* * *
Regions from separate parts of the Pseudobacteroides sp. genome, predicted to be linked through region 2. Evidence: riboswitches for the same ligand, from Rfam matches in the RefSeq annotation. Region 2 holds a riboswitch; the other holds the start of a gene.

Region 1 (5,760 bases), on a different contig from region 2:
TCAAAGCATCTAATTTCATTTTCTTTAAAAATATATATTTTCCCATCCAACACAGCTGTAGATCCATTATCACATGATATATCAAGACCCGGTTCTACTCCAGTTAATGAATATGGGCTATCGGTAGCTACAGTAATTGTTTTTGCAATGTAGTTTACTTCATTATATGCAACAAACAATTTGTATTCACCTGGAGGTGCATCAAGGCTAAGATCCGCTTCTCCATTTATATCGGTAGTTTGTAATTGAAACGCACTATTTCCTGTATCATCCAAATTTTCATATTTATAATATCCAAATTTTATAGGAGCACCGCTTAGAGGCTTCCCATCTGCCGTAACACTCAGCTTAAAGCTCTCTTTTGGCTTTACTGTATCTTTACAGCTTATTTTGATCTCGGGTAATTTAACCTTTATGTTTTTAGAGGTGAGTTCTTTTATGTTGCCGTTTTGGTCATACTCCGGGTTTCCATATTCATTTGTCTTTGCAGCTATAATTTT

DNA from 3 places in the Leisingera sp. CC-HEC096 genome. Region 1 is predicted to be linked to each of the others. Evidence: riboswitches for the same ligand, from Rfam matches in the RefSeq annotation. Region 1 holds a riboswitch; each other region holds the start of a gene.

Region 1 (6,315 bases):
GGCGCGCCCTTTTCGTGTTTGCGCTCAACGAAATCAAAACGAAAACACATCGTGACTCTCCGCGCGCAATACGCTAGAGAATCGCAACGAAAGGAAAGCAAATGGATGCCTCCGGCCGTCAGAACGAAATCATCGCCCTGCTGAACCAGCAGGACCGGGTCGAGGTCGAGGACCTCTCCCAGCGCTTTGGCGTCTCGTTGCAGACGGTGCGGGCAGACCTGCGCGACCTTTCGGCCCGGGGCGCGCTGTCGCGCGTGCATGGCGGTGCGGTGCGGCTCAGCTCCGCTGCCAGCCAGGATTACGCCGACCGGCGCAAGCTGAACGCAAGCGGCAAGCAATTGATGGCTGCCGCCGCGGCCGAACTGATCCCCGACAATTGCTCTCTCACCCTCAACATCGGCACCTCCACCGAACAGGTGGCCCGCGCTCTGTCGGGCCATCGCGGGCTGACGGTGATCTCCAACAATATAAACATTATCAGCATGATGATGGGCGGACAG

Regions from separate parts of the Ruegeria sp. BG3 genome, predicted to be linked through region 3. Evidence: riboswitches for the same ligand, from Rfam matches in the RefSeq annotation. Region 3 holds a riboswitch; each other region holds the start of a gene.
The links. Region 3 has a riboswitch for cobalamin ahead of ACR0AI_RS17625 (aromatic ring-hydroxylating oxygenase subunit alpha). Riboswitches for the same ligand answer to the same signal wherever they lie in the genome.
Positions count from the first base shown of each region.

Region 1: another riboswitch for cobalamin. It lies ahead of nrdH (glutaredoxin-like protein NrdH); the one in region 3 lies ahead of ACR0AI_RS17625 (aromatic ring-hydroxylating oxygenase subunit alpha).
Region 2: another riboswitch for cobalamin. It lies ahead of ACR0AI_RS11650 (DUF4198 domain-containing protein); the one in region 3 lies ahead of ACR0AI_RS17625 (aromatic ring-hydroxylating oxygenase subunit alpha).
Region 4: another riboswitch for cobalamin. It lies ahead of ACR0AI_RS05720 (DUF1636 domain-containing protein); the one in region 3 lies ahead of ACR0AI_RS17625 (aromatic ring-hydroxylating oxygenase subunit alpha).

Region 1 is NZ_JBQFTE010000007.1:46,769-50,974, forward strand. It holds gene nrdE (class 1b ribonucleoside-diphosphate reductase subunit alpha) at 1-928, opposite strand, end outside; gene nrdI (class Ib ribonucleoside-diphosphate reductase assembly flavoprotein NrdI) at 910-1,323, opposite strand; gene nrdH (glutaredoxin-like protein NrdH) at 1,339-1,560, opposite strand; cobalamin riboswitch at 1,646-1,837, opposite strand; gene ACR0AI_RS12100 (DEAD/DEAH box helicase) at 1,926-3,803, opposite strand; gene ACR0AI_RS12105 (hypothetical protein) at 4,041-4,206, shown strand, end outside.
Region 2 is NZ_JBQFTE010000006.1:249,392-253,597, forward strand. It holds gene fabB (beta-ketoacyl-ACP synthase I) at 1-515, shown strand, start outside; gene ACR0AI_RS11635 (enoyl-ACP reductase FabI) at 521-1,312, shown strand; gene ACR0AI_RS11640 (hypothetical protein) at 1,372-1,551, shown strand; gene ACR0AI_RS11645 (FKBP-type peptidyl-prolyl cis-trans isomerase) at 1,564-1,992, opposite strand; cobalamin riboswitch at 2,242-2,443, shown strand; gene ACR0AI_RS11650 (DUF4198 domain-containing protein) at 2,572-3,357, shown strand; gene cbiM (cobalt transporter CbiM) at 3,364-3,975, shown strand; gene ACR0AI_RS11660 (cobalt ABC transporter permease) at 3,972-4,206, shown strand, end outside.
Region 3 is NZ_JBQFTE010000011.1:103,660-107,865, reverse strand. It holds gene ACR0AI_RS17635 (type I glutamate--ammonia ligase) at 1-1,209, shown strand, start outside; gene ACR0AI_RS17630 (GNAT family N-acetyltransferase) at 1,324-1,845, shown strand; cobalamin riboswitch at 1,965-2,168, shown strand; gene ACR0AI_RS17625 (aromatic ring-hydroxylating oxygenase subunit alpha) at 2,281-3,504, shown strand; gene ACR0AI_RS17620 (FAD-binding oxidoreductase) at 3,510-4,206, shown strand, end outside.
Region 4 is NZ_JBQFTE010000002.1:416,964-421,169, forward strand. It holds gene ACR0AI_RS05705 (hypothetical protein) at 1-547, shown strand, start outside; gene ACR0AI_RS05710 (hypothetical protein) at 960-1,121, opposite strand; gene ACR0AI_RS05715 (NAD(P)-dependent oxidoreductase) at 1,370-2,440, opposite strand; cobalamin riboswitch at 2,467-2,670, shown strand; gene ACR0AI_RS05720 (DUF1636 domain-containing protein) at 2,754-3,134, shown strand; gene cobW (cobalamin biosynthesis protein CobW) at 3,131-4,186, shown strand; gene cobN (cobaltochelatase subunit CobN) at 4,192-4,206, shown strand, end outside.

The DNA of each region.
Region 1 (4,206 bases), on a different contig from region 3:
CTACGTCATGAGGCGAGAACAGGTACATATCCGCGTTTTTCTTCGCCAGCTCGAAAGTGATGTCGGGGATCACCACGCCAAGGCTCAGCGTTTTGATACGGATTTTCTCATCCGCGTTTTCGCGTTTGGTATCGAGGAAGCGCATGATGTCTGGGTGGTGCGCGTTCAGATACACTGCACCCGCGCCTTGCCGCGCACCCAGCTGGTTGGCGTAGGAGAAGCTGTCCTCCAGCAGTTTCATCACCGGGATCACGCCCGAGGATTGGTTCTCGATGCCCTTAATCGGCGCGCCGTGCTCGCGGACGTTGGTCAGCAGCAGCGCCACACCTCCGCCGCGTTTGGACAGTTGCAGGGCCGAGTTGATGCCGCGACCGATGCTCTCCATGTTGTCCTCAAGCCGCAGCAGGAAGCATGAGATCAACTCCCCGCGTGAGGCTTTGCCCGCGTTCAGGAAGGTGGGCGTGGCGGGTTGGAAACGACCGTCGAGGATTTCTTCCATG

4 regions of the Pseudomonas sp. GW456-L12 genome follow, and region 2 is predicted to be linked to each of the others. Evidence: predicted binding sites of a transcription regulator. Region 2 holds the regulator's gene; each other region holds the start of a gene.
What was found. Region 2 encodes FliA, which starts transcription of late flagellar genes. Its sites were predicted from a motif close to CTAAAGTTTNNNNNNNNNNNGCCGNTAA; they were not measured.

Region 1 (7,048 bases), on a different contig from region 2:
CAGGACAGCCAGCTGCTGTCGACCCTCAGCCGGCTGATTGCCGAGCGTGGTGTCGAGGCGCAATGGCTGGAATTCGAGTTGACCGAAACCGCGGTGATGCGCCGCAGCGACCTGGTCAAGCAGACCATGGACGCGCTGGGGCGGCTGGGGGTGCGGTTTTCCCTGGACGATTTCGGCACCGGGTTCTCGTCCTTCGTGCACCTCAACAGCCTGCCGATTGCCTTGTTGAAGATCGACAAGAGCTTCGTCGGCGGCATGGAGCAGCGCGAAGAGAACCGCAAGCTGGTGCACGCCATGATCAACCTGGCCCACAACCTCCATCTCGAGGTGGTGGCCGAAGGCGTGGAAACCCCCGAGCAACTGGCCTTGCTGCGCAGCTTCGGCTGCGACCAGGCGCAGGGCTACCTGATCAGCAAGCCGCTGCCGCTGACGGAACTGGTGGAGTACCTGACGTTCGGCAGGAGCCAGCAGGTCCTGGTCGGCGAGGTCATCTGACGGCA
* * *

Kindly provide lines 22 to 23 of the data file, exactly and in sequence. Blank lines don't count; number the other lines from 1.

Region 1 (7,048 bases), on a different contig from region 2:
CAGGACAGCCAGCTGCTGTCGACCCTCAGCCGGCTGATTGCCGAGCGTGGTGTCGAGGCGCAATGGCTGGAATTCGAGTTGACCGAAACCGCGGTGATGCGCCGCAGCGACCTGGTCAAGCAGACCATGGACGCGCTGGGGCGGCTGGGGGTGCGGTTTTCCCTGGACGATTTCGGCACCGGGTTCTCGTCCTTCGTGCACCTCAACAGCCTGCCGATTGCCTTGTTGAAGATCGACAAGAGCTTCGTCGGCGGCATGGAGCAGCGCGAAGAGAACCGCAAGCTGGTGCACGCCATGATCAACCTGGCCCACAACCTCCATCTCGAGGTGGTGGCCGAAGGCGTGGAAACCCCCGAGCAACTGGCCTTGCTGCGCAGCTTCGGCTGCGACCAGGCGCAGGGCTACCTGATCAGCAAGCCGCTGCCGCTGACGGAACTGGTGGAGTACCTGACGTTCGGCAGGAGCCAGCAGGTCCTGGTCGGCGAGGTCATCTGACGGCA